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August 26, 1944

Letters from Theodore Katz

two soldiers posing in a field with two women in ww2

Jack Gell (left) and Sam Rosenbaum with their girlfriends

August 26, 1944

Dearest Helen,

The day has been quiet, peaceful and hot and in a short while I’ll be having my evening meal, straight from the can of ration, but by supplementing it with eggs I’ve just received via the barter method I hope to improve the meal – that is if the bees don’t make off with it first. These French bees are the most carnivorous, persistent variety it has ever been my displeasure to meet. They buzz around my head, and have an aggravating habit of settling on a spoonful of food just as you are about to place it in your mouth. One can leave one’s food for but a moment and return to find a swarm trampling down the food and conducting a shuttle system, transporting the food to their nest.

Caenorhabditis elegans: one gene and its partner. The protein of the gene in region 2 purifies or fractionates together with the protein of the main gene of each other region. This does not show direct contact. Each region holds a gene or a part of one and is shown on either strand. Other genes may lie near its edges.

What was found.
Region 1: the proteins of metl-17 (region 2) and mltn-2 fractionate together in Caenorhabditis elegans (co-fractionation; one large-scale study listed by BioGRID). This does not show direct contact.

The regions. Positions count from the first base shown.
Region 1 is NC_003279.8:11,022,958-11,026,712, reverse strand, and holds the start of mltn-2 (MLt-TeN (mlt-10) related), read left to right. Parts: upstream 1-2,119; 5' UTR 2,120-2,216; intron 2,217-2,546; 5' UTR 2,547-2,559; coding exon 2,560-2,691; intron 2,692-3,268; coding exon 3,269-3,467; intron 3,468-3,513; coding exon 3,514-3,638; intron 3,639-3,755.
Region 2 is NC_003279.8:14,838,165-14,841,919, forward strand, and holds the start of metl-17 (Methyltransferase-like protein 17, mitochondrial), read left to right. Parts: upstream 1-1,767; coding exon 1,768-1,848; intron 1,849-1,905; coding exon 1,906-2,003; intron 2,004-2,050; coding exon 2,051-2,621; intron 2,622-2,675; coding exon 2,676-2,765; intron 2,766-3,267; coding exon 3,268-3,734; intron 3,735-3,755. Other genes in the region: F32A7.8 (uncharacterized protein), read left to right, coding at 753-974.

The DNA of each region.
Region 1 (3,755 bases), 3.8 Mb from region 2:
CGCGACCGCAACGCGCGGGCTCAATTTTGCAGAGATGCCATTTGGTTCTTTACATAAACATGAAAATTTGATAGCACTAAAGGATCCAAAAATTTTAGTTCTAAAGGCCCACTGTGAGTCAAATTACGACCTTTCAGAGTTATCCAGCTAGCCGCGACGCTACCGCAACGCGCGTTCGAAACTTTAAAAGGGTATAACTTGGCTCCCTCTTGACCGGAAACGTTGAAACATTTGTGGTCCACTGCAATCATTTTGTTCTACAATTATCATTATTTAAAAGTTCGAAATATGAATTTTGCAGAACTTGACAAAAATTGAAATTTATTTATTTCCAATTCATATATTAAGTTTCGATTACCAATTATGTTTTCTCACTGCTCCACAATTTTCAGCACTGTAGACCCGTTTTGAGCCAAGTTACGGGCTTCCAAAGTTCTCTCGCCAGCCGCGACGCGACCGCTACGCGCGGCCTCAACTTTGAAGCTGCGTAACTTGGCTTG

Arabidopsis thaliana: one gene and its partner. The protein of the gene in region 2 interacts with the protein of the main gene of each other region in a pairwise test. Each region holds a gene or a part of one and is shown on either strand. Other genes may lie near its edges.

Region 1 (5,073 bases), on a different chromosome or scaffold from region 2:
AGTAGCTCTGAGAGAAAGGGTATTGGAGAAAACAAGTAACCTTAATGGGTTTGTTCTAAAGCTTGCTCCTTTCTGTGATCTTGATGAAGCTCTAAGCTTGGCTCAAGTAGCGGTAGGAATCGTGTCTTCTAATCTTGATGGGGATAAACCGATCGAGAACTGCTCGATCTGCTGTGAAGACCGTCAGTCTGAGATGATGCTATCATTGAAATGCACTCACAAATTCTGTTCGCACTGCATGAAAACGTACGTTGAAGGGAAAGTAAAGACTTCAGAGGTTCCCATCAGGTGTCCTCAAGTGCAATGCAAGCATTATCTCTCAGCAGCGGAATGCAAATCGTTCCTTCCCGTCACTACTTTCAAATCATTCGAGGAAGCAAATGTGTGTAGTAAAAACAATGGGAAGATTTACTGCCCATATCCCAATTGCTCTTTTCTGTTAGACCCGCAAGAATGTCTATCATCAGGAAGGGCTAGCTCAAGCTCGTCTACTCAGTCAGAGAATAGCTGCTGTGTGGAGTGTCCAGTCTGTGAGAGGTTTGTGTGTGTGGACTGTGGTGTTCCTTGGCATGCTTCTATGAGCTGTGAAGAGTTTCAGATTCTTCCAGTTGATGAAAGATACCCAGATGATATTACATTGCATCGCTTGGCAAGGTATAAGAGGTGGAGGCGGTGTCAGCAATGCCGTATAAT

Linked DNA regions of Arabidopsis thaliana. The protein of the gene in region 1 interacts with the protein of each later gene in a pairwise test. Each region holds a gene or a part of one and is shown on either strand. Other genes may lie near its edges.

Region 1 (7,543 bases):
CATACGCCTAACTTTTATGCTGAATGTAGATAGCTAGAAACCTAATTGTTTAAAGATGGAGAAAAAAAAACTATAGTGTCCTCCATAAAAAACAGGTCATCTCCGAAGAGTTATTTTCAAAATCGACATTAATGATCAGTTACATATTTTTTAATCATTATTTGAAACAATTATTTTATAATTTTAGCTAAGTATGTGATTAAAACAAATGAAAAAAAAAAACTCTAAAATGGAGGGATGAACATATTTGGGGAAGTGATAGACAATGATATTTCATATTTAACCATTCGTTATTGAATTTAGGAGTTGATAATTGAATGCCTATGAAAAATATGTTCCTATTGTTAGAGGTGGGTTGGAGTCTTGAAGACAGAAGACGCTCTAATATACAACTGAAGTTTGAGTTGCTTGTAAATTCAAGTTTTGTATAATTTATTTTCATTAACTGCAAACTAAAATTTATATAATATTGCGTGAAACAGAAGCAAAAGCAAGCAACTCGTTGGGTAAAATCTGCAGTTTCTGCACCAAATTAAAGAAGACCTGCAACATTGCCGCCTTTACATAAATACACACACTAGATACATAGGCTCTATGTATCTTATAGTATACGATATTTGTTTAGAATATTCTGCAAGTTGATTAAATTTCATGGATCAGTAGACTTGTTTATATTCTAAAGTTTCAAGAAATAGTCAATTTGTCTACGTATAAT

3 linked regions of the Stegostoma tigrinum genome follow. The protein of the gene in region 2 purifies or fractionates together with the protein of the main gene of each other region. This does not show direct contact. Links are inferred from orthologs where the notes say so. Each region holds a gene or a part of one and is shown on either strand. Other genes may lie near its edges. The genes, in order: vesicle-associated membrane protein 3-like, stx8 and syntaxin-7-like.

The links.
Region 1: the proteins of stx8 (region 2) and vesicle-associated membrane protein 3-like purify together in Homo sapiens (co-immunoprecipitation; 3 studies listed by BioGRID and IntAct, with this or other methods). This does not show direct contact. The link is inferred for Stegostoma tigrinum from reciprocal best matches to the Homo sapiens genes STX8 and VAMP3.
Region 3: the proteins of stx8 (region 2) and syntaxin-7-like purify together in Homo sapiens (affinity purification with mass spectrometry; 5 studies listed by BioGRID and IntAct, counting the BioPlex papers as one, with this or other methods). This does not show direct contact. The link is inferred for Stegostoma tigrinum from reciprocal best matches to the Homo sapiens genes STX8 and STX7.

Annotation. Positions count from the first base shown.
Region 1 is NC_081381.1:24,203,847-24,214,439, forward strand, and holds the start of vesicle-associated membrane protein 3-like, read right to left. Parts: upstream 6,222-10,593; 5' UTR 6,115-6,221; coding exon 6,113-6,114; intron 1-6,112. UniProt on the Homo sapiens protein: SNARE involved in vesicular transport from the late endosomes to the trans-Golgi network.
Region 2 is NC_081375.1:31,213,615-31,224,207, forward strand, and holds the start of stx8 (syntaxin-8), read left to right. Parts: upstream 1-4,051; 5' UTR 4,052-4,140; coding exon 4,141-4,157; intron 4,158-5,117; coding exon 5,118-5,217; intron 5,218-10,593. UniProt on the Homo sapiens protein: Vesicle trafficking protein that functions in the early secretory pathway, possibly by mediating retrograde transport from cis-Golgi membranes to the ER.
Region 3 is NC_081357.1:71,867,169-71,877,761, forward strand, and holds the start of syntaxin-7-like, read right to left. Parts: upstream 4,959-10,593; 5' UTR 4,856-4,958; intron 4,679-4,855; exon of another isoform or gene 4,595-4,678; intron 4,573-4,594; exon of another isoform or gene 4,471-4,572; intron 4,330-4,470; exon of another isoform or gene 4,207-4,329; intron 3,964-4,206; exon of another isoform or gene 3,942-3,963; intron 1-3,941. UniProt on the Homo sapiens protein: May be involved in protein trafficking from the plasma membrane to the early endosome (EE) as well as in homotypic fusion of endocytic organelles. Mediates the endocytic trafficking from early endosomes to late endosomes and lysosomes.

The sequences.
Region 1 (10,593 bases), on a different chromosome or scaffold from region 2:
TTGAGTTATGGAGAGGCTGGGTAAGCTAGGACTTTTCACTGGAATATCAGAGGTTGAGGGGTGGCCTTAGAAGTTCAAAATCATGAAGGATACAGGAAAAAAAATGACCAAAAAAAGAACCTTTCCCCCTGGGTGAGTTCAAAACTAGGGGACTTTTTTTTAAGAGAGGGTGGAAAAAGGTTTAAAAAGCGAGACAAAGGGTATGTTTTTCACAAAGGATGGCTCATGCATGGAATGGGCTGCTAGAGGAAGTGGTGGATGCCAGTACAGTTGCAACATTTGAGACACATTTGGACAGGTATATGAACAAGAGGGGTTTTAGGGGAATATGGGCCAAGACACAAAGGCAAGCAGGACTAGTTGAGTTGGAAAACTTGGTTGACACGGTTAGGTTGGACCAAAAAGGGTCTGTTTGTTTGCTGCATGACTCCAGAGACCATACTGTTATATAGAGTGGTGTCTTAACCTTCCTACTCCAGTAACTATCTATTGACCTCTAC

As yet, I’ve received no mail from you for a few days, but I know that fault does not lie with you. At times, the mail service does a temporary tail-spin, but I know that in a few days it will all eventually reach me, so I’m looking forward to “beaucoup de poste.” My French is improving by leaps and bounds and perhaps soon I will be able to speak it as well as I once did.

A few days ago, I sent you a souvenir – a pair of wooden shoes, called “sabots” – which are the vogue amongst the peasantry. They are made entirely by hand from a solid piece of wood and requires great skill. The maker of these particular shoes was very old and gnarled, living in a small stone house full of odd bits of furniture and equipage.

Right now, Sam and Jack are conducting an argument re: Reading matter. Sam peruses a novel while Jack studies a book of French grammar and ridicules Sam for such. Jack doesn’t speak French and at times feels a bit left out during our conversations with the civilians – consequently, the study of French.

Time for chow – more tomorrow – I miss you so much – regards to everyone, from everyone.


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